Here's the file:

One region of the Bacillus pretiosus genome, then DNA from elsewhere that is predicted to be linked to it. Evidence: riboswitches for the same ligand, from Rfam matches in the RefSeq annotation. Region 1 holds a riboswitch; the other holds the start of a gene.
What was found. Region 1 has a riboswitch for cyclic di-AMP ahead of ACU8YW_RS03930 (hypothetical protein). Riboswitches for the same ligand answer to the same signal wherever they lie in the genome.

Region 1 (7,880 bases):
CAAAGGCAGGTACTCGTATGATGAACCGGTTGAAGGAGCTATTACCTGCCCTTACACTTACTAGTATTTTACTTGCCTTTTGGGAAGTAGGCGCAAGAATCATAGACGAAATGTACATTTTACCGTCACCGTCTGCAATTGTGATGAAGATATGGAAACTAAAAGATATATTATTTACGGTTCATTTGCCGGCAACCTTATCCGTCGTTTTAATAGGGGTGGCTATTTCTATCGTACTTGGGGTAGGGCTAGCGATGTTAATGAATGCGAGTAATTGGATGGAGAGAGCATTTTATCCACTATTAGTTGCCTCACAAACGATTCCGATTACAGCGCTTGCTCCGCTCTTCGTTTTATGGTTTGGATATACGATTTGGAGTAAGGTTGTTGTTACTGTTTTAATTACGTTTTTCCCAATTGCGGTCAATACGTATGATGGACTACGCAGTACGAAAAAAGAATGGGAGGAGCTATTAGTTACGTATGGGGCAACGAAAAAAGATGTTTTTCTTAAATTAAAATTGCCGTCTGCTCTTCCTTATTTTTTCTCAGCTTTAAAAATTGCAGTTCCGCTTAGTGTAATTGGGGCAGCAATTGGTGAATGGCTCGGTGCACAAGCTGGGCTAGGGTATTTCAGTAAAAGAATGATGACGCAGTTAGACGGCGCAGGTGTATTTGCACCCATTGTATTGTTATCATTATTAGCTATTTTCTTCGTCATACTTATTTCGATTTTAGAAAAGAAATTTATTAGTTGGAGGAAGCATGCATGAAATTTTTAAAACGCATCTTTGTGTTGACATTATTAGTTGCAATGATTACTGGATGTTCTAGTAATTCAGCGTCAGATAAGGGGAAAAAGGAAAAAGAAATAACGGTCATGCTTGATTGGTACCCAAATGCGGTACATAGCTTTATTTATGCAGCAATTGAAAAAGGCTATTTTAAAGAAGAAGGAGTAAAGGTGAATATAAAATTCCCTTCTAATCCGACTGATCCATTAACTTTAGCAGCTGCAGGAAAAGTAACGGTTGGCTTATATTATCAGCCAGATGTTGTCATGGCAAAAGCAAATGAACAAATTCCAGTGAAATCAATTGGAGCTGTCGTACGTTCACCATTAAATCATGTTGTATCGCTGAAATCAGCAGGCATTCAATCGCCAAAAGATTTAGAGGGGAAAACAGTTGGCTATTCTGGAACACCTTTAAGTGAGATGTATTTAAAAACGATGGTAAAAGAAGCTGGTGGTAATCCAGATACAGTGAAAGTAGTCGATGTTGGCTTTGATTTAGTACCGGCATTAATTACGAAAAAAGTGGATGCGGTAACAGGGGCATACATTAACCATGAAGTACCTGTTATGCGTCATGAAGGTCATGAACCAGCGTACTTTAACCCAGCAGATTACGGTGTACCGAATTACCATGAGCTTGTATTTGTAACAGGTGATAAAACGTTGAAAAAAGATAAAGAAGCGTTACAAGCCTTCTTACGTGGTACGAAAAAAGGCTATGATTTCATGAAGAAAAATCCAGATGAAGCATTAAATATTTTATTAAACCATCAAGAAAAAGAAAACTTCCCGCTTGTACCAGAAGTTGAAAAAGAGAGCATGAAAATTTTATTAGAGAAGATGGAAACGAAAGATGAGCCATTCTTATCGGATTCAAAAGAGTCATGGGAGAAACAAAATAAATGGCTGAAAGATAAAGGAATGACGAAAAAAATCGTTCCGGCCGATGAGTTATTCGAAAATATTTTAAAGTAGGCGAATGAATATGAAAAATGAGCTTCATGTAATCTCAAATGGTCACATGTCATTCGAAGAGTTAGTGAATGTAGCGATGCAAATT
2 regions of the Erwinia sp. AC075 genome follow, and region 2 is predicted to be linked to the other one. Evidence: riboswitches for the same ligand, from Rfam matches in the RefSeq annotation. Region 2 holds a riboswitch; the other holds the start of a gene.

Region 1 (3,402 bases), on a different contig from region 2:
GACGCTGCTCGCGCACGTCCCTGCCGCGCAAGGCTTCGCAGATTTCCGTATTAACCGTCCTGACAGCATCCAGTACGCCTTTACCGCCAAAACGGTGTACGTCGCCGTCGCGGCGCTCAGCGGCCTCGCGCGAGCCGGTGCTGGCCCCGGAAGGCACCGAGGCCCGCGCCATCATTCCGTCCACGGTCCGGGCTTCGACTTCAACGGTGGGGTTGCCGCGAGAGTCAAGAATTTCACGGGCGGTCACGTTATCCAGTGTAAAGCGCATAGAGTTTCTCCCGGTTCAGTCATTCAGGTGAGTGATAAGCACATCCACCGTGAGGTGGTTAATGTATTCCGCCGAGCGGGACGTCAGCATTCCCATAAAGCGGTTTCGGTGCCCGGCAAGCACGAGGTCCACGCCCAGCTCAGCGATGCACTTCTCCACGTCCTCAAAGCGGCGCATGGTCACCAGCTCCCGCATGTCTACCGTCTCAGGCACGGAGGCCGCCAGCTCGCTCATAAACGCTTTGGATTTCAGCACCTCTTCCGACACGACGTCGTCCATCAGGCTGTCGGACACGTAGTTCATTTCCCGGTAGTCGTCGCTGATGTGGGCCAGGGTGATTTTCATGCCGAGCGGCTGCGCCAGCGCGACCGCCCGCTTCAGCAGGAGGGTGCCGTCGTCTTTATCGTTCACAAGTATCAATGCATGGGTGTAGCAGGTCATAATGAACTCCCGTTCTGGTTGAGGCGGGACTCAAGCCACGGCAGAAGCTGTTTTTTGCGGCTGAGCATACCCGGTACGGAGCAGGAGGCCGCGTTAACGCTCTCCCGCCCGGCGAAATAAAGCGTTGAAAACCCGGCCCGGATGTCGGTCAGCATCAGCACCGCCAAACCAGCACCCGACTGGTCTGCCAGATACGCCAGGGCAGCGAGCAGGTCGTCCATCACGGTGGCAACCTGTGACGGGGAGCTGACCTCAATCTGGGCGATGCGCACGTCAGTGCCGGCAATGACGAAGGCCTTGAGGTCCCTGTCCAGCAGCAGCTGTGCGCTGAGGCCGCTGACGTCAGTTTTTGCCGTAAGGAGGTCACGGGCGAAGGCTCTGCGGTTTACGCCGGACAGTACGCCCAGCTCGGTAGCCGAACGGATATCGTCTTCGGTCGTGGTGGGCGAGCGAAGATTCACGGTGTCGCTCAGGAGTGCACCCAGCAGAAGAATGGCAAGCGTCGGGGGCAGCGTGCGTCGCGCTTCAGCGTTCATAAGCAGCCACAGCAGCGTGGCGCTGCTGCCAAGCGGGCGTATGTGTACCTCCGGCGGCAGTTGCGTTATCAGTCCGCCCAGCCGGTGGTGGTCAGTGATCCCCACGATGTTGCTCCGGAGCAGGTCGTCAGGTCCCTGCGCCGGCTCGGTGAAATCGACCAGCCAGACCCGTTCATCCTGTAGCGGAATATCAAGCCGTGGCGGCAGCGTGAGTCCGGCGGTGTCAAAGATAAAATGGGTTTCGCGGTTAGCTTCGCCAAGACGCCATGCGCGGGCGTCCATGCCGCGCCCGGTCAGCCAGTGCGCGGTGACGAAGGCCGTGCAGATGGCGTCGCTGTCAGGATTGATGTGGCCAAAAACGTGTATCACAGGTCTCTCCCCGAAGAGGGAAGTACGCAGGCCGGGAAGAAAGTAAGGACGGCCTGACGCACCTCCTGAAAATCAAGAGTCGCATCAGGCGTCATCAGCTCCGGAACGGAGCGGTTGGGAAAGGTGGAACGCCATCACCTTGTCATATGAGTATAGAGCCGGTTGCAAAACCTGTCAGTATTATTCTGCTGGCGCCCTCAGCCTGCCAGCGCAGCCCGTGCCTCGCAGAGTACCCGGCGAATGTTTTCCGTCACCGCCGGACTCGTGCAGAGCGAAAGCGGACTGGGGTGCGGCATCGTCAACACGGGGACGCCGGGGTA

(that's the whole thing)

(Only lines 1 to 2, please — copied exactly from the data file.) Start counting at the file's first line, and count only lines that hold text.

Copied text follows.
One region of the Bacillus pretiosus genome, then DNA from elsewhere that is predicted to be linked to it. Evidence: riboswitches for the same ligand, from Rfam matches in the RefSeq annotation. Region 1 holds a riboswitch; the other holds the start of a gene.
What was found. Region 1 has a riboswitch for cyclic di-AMP ahead of ACU8YW_RS03930 (hypothetical protein). Riboswitches for the same ligand answer to the same signal wherever they lie in the genome.